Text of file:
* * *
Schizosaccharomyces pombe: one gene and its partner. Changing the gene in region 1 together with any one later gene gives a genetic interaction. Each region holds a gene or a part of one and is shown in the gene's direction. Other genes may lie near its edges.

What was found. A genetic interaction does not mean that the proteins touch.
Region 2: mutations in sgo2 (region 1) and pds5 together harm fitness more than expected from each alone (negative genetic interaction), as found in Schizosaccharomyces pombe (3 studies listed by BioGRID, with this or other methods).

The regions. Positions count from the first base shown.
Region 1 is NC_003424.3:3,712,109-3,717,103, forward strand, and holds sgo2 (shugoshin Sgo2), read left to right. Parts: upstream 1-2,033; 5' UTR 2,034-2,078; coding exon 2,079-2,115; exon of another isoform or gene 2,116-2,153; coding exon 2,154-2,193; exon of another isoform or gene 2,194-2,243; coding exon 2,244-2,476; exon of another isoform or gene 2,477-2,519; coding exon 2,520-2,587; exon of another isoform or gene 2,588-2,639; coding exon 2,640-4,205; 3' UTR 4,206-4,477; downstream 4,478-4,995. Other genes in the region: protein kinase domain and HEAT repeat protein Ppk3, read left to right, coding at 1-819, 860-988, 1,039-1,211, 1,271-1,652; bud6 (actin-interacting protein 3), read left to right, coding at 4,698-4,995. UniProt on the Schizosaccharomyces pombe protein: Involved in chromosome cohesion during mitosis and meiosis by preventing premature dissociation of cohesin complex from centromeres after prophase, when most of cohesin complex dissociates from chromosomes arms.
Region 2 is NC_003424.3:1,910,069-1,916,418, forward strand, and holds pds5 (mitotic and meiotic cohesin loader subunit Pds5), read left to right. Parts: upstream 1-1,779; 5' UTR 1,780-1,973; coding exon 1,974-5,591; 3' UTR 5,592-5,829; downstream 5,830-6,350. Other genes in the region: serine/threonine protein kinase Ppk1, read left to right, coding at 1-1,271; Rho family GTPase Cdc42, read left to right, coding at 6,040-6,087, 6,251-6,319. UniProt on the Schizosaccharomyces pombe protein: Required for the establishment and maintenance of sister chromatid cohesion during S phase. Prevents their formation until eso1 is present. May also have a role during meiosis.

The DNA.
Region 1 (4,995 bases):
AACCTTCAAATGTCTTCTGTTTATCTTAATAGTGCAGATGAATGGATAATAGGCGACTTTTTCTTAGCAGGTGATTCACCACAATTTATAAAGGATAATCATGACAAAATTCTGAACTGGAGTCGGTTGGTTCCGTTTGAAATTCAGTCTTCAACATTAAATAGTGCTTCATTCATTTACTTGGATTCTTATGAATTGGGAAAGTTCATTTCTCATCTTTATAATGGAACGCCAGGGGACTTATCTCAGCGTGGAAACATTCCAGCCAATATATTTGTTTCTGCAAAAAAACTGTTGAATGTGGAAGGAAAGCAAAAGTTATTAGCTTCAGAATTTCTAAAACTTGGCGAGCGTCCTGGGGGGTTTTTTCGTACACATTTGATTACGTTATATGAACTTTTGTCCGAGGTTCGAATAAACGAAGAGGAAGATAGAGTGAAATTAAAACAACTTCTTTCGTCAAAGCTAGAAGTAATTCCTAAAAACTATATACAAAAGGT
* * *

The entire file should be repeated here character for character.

Schizosaccharomyces pombe: one gene and its partner. Changing the gene in region 1 together with any one later gene gives a genetic interaction. Each region holds a gene or a part of one and is shown in the gene's direction. Other genes may lie near its edges.

What was found. A genetic interaction does not mean that the proteins touch.
Region 2: mutations in sgo2 (region 1) and pds5 together harm fitness more than expected from each alone (negative genetic interaction), as found in Schizosaccharomyces pombe (3 studies listed by BioGRID, with this or other methods).

The regions. Positions count from the first base shown.
Region 1 is NC_003424.3:3,712,109-3,717,103, forward strand, and holds sgo2 (shugoshin Sgo2), read left to right. Parts: upstream 1-2,033; 5' UTR 2,034-2,078; coding exon 2,079-2,115; exon of another isoform or gene 2,116-2,153; coding exon 2,154-2,193; exon of another isoform or gene 2,194-2,243; coding exon 2,244-2,476; exon of another isoform or gene 2,477-2,519; coding exon 2,520-2,587; exon of another isoform or gene 2,588-2,639; coding exon 2,640-4,205; 3' UTR 4,206-4,477; downstream 4,478-4,995. Other genes in the region: protein kinase domain and HEAT repeat protein Ppk3, read left to right, coding at 1-819, 860-988, 1,039-1,211, 1,271-1,652; bud6 (actin-interacting protein 3), read left to right, coding at 4,698-4,995. UniProt on the Schizosaccharomyces pombe protein: Involved in chromosome cohesion during mitosis and meiosis by preventing premature dissociation of cohesin complex from centromeres after prophase, when most of cohesin complex dissociates from chromosomes arms.
Region 2 is NC_003424.3:1,910,069-1,916,418, forward strand, and holds pds5 (mitotic and meiotic cohesin loader subunit Pds5), read left to right. Parts: upstream 1-1,779; 5' UTR 1,780-1,973; coding exon 1,974-5,591; 3' UTR 5,592-5,829; downstream 5,830-6,350. Other genes in the region: serine/threonine protein kinase Ppk1, read left to right, coding at 1-1,271; Rho family GTPase Cdc42, read left to right, coding at 6,040-6,087, 6,251-6,319. UniProt on the Schizosaccharomyces pombe protein: Required for the establishment and maintenance of sister chromatid cohesion during S phase. Prevents their formation until eso1 is present. May also have a role during meiosis.

The DNA.
Region 1 (4,995 bases):
AACCTTCAAATGTCTTCTGTTTATCTTAATAGTGCAGATGAATGGATAATAGGCGACTTTTTCTTAGCAGGTGATTCACCACAATTTATAAAGGATAATCATGACAAAATTCTGAACTGGAGTCGGTTGGTTCCGTTTGAAATTCAGTCTTCAACATTAAATAGTGCTTCATTCATTTACTTGGATTCTTATGAATTGGGAAAGTTCATTTCTCATCTTTATAATGGAACGCCAGGGGACTTATCTCAGCGTGGAAACATTCCAGCCAATATATTTGTTTCTGCAAAAAAACTGTTGAATGTGGAAGGAAAGCAAAAGTTATTAGCTTCAGAATTTCTAAAACTTGGCGAGCGTCCTGGGGGGTTTTTTCGTACACATTTGATTACGTTATATGAACTTTTGTCCGAGGTTCGAATAAACGAAGAGGAAGATAGAGTGAAATTAAAACAACTTCTTTCGTCAAAGCTAGAAGTAATTCCTAAAAACTATATACAAAAGGT